Health and environmental impacts of Maui wildfires explained

November 7, 2023

Public health experts from the University of Hawai’i at Mānoa provided insights into the health and environmental repercussions of the August 8 Maui wildfires during a webinar.

The presentation aimed at educating Hawaiian healthcare professionals about potential risks and protective measures.

Addressing Maui wildfire health concerns

During the briefing titled “Environmental Health Impacts of the Maui Wildfires,” associate specialist Rosana Hernandez Weldon expressed the urgency of the situation: “Given the unprecedented nature of the environmental health risks faced by those affected by the Maui wildfires, our aim was to address some questions that have been circulating in the community and in the media, particularly related to toxic compounds, and most importantly, help spread messaging from the health authorities about health advisories and how to protect oneself from potential exposures.”

Associate professor Catherine Pirkle highlighted the rarity of such events in connection with hurricanes, saying, “While there have been large urban fires in other locations, such as Paradise, California, few have been related to hurricanes. This is relatively a unique concern.”

Understanding exposure and prevention

The discussion led by Pirkle and Weldon covered how wildfires could affect human health, emphasizing sensitive populations such as pregnant women, children, the elderly, and those with pre-existing health conditions.

They compared the potential long-term and low-dose exposure scenarios in Lahaina with previous studies’ high, acute exposure settings.

They remarked on the complexity of chemical mixtures from environmental exposures and the preliminary but optimistic findings regarding air quality and drinking water contamination.

Their advice for those entering burned areas is specific: “Individuals who plan to enter burned areas should protect themselves by wearing: a good fitting mask, preferably an N95-type mask; long sleeves; pants; socks; shoes; and gloves.

“Do not eat while in the impacted area, but be sure to stay hydrated.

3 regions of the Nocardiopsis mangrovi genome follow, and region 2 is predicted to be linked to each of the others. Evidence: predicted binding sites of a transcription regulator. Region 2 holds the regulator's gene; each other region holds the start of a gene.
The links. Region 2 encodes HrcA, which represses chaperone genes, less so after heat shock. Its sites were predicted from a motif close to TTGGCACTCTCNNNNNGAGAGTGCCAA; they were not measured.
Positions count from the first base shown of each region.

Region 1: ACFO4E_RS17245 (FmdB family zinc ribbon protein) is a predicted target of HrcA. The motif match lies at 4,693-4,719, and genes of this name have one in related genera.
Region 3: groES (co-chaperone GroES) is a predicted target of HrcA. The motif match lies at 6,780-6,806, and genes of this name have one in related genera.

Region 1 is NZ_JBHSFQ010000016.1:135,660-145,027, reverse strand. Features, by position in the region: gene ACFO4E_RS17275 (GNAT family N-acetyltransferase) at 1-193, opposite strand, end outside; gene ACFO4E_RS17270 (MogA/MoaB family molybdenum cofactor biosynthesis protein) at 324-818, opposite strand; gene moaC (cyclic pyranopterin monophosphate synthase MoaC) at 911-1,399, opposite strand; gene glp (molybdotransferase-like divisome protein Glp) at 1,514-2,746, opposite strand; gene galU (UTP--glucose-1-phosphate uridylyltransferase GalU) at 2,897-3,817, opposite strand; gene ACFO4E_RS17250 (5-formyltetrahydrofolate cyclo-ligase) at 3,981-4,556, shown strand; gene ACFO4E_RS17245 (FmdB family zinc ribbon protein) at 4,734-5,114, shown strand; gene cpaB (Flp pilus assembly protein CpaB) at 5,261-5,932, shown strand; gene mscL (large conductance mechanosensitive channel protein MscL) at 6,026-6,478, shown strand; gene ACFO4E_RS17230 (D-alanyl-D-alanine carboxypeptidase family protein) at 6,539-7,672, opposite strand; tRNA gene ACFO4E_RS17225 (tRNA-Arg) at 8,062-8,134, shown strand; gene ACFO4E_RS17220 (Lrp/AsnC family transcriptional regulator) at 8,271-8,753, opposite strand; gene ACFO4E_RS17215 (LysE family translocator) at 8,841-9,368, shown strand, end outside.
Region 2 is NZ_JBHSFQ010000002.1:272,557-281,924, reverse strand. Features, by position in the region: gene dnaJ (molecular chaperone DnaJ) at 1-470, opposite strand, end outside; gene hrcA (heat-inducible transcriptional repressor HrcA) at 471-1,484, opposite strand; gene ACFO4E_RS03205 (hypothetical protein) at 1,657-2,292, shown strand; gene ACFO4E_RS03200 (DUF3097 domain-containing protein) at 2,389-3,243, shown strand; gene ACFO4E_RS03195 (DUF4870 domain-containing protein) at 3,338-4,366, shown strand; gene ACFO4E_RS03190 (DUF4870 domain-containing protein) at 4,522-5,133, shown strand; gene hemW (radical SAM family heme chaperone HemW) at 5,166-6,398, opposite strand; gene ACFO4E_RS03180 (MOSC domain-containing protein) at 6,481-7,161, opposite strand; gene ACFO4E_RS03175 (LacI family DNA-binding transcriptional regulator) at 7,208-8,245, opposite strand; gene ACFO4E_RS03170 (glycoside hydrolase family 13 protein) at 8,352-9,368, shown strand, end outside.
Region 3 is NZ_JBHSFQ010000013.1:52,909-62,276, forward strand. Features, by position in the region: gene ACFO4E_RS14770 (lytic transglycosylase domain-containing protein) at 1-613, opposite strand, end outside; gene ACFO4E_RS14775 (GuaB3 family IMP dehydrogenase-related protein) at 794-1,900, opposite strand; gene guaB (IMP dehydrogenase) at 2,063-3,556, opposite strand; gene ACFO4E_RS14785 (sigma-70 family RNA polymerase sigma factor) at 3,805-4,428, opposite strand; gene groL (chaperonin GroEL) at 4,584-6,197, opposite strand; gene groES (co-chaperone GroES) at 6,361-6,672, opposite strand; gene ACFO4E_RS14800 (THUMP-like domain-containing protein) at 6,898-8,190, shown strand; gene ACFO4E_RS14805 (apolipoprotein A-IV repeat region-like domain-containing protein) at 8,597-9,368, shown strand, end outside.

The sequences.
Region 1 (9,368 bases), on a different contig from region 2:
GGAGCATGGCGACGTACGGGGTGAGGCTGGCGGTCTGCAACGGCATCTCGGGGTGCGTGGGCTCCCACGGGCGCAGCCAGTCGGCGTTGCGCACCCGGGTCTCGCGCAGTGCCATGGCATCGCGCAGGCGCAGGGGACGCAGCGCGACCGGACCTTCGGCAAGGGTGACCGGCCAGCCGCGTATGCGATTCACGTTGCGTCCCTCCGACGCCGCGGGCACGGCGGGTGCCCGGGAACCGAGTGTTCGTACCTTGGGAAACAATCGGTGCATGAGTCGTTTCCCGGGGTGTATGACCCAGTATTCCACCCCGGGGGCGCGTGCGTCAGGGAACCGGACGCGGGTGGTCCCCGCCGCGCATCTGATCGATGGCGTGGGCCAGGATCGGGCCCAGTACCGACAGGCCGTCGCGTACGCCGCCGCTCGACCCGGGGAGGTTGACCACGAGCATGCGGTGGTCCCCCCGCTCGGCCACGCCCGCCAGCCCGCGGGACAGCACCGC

“Minimize disturbing the ash that has settled on the ground so that it does not enter the air or nearby waters.”

Moreover, they suggested that individuals should change their clothing before rejoining family members to minimize secondary exposure.

Pirkle warned about the broader environmental implications of the wildfires, especially concerning marine life: “The fire occurred in an area with nearshore tropical reefs. This is important for considering long-term environmental exposures to wildlife and people.

“There are important concerns about contaminants released by the fire entering the marine environment, including risks from recreational activities such as swimming to the consumption of contaminated fish.”

FSJA Comment

The briefing from the University of Hawai’i shines a light on the dire need for a comprehensive understanding of wildfire aftermath.

The actionable guidance provided by health experts is crucial for those living in or assisting affected areas.

With global climate issues leading to increased wildfire activity, such knowledge becomes pivotal in planning, response, and recovery efforts.

The focus on sensitive populations underscores the broader social equity aspect of disaster impact, providing a necessary lens to view and address these disasters.

The emphasis on up-to-date, evidence-based information equips healthcare professionals and the public with the tools needed for timely and effective action, signaling a move toward more informed community resilience strategies.

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